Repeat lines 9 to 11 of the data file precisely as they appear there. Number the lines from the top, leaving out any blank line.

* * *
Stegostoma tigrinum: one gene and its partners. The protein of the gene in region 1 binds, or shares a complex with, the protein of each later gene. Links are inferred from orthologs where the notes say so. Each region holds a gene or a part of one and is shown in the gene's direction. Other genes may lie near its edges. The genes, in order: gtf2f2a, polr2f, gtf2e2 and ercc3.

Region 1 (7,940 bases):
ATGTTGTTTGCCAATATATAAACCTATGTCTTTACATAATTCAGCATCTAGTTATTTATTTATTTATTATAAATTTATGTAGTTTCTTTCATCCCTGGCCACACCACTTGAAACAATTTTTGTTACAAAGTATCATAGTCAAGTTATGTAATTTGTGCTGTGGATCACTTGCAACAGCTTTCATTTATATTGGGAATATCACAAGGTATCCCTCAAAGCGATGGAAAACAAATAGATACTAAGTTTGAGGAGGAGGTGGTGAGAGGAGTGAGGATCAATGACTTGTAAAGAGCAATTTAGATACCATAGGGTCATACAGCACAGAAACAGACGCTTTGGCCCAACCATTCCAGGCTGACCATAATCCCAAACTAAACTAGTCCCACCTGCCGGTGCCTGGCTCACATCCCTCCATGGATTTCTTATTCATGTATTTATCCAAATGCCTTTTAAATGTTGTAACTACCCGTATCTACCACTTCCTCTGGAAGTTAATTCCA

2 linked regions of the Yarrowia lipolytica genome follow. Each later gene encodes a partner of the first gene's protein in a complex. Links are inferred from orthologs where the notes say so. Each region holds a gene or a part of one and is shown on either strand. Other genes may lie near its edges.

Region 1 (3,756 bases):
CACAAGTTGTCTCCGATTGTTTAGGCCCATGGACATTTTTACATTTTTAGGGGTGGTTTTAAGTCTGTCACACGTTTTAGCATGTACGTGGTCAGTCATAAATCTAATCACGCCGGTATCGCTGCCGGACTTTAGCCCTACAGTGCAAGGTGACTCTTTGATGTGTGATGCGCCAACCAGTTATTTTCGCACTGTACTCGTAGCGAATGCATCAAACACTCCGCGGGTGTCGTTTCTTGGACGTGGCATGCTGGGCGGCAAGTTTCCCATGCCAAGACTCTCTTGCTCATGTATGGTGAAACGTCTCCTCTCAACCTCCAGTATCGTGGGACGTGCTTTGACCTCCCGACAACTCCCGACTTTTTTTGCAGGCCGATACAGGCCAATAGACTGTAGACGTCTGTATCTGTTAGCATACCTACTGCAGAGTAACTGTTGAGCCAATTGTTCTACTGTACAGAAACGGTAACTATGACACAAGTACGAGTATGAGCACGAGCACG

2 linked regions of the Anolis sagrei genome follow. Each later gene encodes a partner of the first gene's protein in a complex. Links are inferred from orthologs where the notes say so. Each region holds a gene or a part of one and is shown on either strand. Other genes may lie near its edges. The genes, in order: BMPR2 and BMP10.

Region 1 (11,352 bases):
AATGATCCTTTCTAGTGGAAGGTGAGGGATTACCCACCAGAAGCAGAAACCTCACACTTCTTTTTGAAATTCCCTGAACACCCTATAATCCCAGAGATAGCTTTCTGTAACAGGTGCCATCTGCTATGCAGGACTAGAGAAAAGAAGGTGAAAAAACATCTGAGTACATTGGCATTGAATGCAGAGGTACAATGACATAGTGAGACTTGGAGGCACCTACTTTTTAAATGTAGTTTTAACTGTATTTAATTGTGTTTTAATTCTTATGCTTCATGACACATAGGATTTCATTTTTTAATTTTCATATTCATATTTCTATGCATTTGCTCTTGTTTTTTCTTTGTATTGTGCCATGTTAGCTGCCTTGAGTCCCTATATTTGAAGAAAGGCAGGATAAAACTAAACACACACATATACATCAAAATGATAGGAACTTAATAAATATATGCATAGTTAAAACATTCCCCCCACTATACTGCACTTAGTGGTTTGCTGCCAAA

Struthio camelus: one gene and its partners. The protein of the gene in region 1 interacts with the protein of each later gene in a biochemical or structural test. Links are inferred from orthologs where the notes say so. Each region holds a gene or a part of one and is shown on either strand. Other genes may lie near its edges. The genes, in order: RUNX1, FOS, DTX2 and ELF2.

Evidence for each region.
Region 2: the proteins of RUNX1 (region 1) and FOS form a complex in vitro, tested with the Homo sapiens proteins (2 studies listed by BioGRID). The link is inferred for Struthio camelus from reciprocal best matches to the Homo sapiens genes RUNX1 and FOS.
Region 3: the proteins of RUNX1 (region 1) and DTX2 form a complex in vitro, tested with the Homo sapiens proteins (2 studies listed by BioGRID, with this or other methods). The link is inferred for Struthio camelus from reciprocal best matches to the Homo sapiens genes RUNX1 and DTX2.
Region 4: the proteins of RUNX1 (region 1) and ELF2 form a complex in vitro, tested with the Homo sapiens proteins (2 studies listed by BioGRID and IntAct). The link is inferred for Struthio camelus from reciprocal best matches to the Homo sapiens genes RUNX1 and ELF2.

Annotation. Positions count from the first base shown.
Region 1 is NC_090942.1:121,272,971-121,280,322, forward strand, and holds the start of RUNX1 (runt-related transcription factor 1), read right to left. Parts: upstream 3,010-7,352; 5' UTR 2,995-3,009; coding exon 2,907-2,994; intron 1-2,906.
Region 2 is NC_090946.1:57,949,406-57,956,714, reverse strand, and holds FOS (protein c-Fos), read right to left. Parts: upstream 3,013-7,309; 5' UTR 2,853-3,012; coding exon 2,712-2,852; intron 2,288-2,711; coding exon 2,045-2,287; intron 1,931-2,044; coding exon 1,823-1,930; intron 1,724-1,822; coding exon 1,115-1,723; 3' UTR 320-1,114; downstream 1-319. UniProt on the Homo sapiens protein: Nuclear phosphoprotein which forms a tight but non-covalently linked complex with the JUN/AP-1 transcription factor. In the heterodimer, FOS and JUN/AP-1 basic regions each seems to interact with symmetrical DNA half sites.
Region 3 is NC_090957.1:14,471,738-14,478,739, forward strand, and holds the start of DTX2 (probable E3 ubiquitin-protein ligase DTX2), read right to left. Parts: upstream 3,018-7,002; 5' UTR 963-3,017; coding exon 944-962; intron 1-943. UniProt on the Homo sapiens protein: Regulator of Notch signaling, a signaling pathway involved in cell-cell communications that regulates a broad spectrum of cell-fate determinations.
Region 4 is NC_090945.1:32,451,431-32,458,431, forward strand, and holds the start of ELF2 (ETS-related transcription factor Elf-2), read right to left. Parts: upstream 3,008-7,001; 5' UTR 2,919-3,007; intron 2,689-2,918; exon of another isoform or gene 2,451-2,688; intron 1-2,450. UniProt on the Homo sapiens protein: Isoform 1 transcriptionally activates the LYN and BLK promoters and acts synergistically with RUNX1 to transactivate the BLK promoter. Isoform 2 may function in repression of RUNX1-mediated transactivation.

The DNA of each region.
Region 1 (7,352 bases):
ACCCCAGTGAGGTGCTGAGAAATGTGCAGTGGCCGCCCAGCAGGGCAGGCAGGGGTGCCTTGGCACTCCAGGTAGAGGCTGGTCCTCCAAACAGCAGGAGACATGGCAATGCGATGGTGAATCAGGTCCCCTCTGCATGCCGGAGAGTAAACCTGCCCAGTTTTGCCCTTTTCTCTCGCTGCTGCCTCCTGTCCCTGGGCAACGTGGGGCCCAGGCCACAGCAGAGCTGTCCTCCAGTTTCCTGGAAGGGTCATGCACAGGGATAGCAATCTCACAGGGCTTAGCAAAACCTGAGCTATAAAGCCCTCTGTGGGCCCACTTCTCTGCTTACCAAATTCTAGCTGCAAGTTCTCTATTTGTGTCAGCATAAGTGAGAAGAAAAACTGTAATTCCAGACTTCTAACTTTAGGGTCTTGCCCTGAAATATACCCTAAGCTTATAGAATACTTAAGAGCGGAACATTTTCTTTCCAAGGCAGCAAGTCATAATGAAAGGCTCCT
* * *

AATGATCCTTTCTAGTGGAAGGTGAGGGATTACCCACCAGAAGCAGAAACCTCACACTTCTTTTTGAAATTCCCTGAACACCCTATAATCCCAGAGATAGCTTTCTGTAACAGGTGCCATCTGCTATGCAGGACTAGAGAAAAGAAGGTGAAAAAACATCTGAGTACATTGGCATTGAATGCAGAGGTACAATGACATAGTGAGACTTGGAGGCACCTACTTTTTAAATGTAGTTTTAACTGTATTTAATTGTGTTTTAATTCTTATGCTTCATGACACATAGGATTTCATTTTTTAATTTTCATATTCATATTTCTATGCATTTGCTCTTGTTTTTTCTTTGTATTGTGCCATGTTAGCTGCCTTGAGTCCCTATATTTGAAGAAAGGCAGGATAAAACTAAACACACACATATACATCAAAATGATAGGAACTTAATAAATATATGCATAGTTAAAACATTCCCCCCACTATACTGCACTTAGTGGTTTGCTGCCAAA

Struthio camelus: one gene and its partners. The protein of the gene in region 1 interacts with the protein of each later gene in a biochemical or structural test. Links are inferred from orthologs where the notes say so. Each region holds a gene or a part of one and is shown on either strand. Other genes may lie near its edges. The genes, in order: RUNX1, FOS, DTX2 and ELF2.

Evidence for each region.